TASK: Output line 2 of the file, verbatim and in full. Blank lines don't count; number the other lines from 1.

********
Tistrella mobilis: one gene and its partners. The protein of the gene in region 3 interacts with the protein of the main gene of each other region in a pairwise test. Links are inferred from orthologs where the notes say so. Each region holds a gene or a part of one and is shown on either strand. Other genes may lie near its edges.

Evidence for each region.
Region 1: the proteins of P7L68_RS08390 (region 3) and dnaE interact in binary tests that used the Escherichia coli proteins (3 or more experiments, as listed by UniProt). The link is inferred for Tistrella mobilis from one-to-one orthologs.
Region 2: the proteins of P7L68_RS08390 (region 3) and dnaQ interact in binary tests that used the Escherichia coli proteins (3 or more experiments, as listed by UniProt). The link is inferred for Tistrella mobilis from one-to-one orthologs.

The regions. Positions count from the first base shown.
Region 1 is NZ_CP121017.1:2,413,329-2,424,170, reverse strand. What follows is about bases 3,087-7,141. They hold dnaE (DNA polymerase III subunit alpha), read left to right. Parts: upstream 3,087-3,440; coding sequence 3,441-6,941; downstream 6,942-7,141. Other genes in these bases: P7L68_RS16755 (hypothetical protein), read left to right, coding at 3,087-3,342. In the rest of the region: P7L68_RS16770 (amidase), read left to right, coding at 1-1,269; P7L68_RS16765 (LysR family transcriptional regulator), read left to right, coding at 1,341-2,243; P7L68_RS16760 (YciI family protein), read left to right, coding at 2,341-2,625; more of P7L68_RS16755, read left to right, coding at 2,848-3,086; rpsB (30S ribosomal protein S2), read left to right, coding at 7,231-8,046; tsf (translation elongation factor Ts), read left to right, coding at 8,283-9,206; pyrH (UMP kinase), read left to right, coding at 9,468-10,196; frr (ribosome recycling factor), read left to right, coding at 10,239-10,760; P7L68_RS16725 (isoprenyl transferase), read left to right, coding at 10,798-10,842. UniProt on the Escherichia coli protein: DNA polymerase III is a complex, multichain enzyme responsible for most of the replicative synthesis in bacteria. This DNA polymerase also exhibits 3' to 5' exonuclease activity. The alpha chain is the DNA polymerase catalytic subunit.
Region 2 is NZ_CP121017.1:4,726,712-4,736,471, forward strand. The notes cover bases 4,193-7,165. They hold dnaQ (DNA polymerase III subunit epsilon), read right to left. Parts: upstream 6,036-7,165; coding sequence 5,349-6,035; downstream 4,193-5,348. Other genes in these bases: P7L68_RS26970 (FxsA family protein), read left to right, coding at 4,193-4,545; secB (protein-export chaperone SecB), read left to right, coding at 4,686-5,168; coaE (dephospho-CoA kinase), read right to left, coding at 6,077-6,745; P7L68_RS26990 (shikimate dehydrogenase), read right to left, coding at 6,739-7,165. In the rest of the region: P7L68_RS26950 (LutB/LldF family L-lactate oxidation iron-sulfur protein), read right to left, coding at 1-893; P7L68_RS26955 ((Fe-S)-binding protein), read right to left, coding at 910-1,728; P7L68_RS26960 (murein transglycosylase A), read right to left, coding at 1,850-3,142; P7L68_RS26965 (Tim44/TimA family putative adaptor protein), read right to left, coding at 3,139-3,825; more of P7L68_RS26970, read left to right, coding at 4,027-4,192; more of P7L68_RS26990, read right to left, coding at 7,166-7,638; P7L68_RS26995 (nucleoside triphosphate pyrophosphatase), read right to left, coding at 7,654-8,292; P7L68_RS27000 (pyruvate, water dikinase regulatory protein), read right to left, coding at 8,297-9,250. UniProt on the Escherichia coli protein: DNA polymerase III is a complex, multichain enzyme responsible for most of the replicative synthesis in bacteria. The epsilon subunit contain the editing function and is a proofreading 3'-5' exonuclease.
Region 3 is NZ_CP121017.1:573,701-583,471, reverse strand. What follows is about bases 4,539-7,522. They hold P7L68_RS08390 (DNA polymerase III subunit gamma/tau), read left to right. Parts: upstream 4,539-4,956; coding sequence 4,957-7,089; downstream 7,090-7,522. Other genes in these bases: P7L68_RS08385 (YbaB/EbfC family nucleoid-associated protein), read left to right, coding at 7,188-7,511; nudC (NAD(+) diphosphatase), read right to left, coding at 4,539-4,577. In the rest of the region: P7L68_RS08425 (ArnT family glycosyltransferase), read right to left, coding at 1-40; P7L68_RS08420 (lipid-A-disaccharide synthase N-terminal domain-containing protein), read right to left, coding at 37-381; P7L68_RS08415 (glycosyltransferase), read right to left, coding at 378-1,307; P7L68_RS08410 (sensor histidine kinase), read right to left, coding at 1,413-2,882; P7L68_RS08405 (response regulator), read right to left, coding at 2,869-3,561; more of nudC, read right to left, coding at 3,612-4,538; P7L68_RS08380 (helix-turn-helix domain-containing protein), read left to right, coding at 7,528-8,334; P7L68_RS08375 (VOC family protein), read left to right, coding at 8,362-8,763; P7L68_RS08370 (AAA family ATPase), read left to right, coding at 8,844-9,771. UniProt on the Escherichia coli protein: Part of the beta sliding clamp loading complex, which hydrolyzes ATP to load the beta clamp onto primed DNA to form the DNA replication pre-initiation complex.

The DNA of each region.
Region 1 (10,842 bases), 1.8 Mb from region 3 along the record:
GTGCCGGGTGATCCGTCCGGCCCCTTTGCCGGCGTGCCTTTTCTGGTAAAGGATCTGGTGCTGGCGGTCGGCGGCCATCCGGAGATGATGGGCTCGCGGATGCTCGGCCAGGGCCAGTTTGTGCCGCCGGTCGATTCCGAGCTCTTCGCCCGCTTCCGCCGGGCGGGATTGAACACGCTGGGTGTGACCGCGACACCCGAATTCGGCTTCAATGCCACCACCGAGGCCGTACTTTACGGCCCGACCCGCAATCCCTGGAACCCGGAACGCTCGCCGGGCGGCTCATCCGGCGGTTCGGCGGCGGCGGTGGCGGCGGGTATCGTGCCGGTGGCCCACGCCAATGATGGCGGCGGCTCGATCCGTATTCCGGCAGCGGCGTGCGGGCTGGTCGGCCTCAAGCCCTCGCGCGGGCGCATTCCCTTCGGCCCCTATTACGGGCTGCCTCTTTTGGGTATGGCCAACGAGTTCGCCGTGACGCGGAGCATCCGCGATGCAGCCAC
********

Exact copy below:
Evidence for each region.